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Chilean Culture

Chilean Culture

Learn all about Chilean culture. We will tell you more about Chilean customs, history, art, literature, people and much more.

The Chilean culture is an interesting mix of indigenous, especially Mapuche, aspects and the influence of Spanish colonialism (such as the language spoken and Roman Catholic traditions­ observed).  The huge number of immigrants has had an effect on Chilean society, which is said to be relatively homogeneous compared to other Latin American countries.

Chilean history is not dissimilar to other nations in Latin America; they were conquered by the Spanish in the 17th Century, and saw an economic upturn after its natural resources were exploited. The coup of the 11 September 1973 which ousted President Salvador Allende and lead to the 17 year dictatorship of General Augusto Pinochet did not did not stop Chile's peaceful transition into democracy in 1990. Chile was recently famous for the 33 miners who were successfully freed.

The capital city, Santiago de Chile, as the economic and cultural center for mainstream Chilean society, Chilean customs are observed country-wide. The Chilean people are very passionate about soccer for example, yet rodeos are also popular. Chilean customs make use of the diverse geography; both skiing and surfing are popular, making use of Chile's mountain ranges and large coastline, and while seafood is commonplace, Chilean cuisine varies between regions.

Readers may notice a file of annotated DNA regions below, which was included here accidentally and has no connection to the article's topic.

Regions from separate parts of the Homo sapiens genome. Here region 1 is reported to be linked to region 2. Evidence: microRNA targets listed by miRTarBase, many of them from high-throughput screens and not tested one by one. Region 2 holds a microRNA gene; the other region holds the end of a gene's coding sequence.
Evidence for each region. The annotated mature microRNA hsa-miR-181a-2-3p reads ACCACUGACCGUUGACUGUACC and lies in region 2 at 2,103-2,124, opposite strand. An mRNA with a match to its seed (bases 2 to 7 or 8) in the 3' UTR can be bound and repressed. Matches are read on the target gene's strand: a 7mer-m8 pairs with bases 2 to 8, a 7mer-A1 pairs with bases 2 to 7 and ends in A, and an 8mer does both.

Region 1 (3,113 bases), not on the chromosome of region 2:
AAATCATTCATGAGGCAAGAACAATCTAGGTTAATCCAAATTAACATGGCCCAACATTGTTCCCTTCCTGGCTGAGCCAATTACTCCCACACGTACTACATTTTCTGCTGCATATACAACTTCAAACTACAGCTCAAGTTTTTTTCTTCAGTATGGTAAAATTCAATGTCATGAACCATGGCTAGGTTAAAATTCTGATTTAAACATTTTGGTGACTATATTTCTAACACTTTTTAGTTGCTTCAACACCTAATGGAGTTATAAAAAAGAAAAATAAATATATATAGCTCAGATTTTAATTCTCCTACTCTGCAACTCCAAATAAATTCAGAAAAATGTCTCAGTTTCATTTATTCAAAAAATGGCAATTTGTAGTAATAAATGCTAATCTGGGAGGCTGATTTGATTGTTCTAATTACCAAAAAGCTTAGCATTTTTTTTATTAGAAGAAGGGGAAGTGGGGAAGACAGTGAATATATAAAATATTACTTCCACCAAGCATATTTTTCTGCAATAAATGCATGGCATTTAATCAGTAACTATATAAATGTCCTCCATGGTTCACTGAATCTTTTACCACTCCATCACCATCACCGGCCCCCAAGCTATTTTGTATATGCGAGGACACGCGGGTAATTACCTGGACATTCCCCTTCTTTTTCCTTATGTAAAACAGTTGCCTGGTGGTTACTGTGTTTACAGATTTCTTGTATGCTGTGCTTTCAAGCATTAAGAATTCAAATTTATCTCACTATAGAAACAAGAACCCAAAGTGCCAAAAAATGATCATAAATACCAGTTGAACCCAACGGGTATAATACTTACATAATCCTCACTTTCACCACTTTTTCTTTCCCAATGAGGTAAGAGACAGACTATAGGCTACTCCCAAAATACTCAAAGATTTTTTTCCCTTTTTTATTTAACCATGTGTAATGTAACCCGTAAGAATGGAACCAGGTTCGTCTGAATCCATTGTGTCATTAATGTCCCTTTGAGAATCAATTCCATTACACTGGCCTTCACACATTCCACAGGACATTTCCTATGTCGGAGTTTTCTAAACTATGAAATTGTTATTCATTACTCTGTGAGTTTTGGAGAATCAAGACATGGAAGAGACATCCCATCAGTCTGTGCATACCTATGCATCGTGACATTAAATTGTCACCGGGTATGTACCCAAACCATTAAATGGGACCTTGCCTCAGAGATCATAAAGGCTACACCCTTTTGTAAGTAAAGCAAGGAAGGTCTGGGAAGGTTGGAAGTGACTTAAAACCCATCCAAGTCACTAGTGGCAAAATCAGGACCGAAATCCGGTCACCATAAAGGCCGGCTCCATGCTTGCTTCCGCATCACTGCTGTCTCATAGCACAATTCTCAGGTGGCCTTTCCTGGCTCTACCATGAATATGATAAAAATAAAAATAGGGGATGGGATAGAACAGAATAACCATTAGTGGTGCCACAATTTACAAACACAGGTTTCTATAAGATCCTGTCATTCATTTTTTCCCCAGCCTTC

Chilean culture is expressed in a variety of media, like Chile's growing film industry. Painters such as Roberto Matta and Carlos Sotomayor have made Chilean art famous worldwide. Chilean literature boasts several Nobel Prize winners, such as Pablo Neruda and Gabriela Mistral who have prompted literary pilgrimage to Chile, as well as the international bestseller Isabel Allende. The national dance is called the cueca, and was developed in 1824. Music is important to the Chilean people; public expressions against the junta in the 1970s were made illegal, so protest songs were circulated clandestinely and folk music is currently seeing a resurgence in Chilean culture.